BBC’s Fergal Keane treated for post-traumatic stress disorder

Keane (59) to quit as BBC News Africa editor because of illness

Fergal Keane has been with the BBC for more than 30 years and has reported from some ofthe worst conflict zones in the world most notably during the Rwanda genocide. Photograph: Rolf Marriott/BBC/PA Wire

Fergal Keane has been with the BBC for more than 30 years and has reported from some ofthe worst conflict zones in the world most notably during the Rwanda genocide. Photograph: Rolf Marriott/BBC/PA Wire

 

BBC News Africa editor Fergal Keane is to step down from his role as he is suffering from post-traumatic stress disorder (PTSD).

Mr Keane (59), who has been with the BBC for more than 30 years, has reported from some of the worst conflict zones in the world most notably during the Rwanda genocide.

His reporting from there won him both the Royal Television Society journalist of the year award and the Sony Radio Reporter award.

In a statement sent to BBC staff by head of news gathering Jonathan Monro, he confirmed that Mr Keane, who was brought up in Dublin and Cork, has decided to “step back from role” as BBC News Africa editor.

The reasons given are personal. Mr Munro went on to the state: “For several years, Fergal has been dealing privately with the effects of post-traumatic stress disorder, stemming from several decades of work in conflict zones around the world.

“He has been supported throughout this time by friends and colleagues in news as well as well receiving professional medical advice.

“However, he now feels he needs to change his role in order to assist his recovery. It’s both brave and welcome that he is ready to be open about PTSD.”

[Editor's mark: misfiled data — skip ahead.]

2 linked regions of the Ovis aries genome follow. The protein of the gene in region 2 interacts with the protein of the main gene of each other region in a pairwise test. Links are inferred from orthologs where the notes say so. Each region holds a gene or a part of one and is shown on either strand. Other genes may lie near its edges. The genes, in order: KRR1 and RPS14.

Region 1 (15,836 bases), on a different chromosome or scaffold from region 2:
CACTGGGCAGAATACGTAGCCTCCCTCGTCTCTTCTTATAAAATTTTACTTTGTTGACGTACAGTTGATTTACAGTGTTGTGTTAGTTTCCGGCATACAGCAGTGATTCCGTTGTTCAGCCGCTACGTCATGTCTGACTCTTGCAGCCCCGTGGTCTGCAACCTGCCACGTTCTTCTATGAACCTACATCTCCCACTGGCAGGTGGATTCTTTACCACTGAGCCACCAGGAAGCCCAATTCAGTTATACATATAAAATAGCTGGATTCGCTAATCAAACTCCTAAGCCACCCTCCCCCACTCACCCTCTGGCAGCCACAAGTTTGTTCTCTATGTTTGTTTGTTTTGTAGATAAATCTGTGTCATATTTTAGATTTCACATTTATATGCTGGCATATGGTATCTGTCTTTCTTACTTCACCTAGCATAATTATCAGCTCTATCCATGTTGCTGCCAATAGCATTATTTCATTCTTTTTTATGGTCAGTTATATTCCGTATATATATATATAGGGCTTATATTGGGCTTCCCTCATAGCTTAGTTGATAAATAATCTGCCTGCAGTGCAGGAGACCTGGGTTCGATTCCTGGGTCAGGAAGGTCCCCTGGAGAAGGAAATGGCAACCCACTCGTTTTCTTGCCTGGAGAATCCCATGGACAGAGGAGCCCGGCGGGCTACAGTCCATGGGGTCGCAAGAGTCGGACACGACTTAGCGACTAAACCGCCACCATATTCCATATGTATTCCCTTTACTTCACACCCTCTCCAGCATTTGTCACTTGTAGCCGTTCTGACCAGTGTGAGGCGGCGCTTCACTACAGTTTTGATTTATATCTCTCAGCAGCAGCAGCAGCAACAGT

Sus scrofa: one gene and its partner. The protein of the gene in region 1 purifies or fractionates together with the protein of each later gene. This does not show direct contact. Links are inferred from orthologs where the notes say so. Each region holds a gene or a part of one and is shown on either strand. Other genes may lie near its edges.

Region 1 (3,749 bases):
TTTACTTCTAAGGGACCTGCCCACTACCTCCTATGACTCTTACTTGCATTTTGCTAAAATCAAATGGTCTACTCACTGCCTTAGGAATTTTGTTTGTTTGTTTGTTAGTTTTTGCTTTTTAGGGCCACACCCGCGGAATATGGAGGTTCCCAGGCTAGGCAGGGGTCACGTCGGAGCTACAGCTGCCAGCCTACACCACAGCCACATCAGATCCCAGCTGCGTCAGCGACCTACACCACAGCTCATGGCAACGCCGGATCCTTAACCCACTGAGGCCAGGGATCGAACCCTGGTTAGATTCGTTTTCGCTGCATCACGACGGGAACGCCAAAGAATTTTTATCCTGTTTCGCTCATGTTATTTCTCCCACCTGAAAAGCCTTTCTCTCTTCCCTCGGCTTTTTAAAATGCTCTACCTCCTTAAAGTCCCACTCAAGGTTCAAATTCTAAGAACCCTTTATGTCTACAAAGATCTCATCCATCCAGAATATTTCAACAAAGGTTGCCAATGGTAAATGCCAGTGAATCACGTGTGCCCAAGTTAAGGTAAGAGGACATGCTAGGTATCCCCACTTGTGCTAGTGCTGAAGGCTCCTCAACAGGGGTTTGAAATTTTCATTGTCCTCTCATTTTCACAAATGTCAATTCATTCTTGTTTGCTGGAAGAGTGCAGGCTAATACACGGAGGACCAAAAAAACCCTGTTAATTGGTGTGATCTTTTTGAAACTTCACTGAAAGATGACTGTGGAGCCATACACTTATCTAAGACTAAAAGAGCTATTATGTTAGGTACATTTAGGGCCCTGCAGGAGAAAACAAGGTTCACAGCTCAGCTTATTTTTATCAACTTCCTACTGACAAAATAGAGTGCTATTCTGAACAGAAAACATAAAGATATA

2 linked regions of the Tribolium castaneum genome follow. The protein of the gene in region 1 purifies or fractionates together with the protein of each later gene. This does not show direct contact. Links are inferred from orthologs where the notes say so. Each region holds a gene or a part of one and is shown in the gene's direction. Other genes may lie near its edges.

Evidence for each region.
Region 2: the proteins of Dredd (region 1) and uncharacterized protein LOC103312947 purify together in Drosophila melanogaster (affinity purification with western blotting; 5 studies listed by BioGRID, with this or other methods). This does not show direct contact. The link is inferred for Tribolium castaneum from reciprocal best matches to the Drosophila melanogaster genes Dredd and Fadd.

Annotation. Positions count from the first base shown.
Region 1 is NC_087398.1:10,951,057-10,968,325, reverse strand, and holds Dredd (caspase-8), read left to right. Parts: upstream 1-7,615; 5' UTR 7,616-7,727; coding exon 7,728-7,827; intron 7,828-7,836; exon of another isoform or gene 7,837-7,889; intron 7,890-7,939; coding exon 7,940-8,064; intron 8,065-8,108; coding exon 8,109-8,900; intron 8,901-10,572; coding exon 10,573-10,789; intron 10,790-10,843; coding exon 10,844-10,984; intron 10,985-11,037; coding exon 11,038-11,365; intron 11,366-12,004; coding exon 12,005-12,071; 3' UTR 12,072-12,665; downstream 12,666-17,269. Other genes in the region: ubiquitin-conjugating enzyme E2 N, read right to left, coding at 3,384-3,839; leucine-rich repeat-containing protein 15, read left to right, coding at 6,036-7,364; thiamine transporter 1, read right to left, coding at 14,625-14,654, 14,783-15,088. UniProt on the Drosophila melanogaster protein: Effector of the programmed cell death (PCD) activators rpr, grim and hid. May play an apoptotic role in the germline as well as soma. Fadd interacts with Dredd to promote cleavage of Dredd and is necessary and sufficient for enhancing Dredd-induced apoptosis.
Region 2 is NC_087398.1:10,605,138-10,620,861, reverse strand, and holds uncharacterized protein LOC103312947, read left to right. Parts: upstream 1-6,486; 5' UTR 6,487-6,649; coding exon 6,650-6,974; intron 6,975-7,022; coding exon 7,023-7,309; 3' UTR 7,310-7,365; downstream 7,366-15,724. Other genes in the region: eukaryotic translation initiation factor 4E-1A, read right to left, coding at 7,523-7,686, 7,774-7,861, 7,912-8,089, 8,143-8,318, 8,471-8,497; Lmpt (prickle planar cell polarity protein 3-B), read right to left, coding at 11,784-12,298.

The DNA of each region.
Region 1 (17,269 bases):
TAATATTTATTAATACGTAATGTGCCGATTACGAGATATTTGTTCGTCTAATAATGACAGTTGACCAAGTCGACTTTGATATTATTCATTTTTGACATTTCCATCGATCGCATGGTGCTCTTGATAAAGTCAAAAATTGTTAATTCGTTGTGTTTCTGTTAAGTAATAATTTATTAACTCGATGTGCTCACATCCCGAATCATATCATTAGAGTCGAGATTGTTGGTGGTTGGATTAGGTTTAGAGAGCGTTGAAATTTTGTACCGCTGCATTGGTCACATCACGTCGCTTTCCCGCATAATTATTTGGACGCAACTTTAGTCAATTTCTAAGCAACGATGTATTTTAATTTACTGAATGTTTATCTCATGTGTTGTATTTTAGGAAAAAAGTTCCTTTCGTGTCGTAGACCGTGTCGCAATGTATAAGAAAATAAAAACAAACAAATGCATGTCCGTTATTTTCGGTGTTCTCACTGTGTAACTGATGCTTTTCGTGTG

‘Atmosphere of terror’

In an article in The Guardian responding to suggestions that the media had not properly covered the Rwandan genocide, Mr Keane responded: “ I arrived in late May 1994. It was still a traumatising place. A week before, the BBC’s Geoff Spink and Andy Kershaw were caught in an attack and hunted through the bush by members of the Interahamwe.

“They were lucky to escape. It simply is not possible to convey the atmosphere of terror for those of us who tried to cover the genocide. For some of us, it has left an enduring mark, a sense that we failed, not so much as journalists, but as human beings, because we saw things we were powerless to stop.”

Mr Munro said Keane will remain with the corporation on different platforms across news and current affairs.

Mr Keane also comments regularly on Irish history. He made a five part series for the BBC on the subject in 2011. His book Wounds about his family history in the Irish revolution wont the Christopher Ewart-Biggs memorial prize in 2017.

In recent weeks he waded into the debate over the now postponed Royal Irish Constabulary/Dublin Metropolitan Police.

Pointing that his great-grandfather Patrick Hassett had been an RIC man in Co Clare, Mr Keane wrote in The Irish Times: “One of the great liberations of the post-Troubles era was to shift the consideration of Irish history away from battles between nationalist and revisionist. The silencing of the guns made it easier to acknowledge the complexity of the past.

“The age of social media does the opposite. Slogans replace intelligent appraisal. We risk descending into the arid wilderness of name calling.

“These are perilous times. Taking a step back to the spirit of conciliation that marked the end of the Troubles in the North seems impossible to imagine. But without that kind of flexibility the centenaries of the next few years threaten to drag us onto ever narrowing ground.”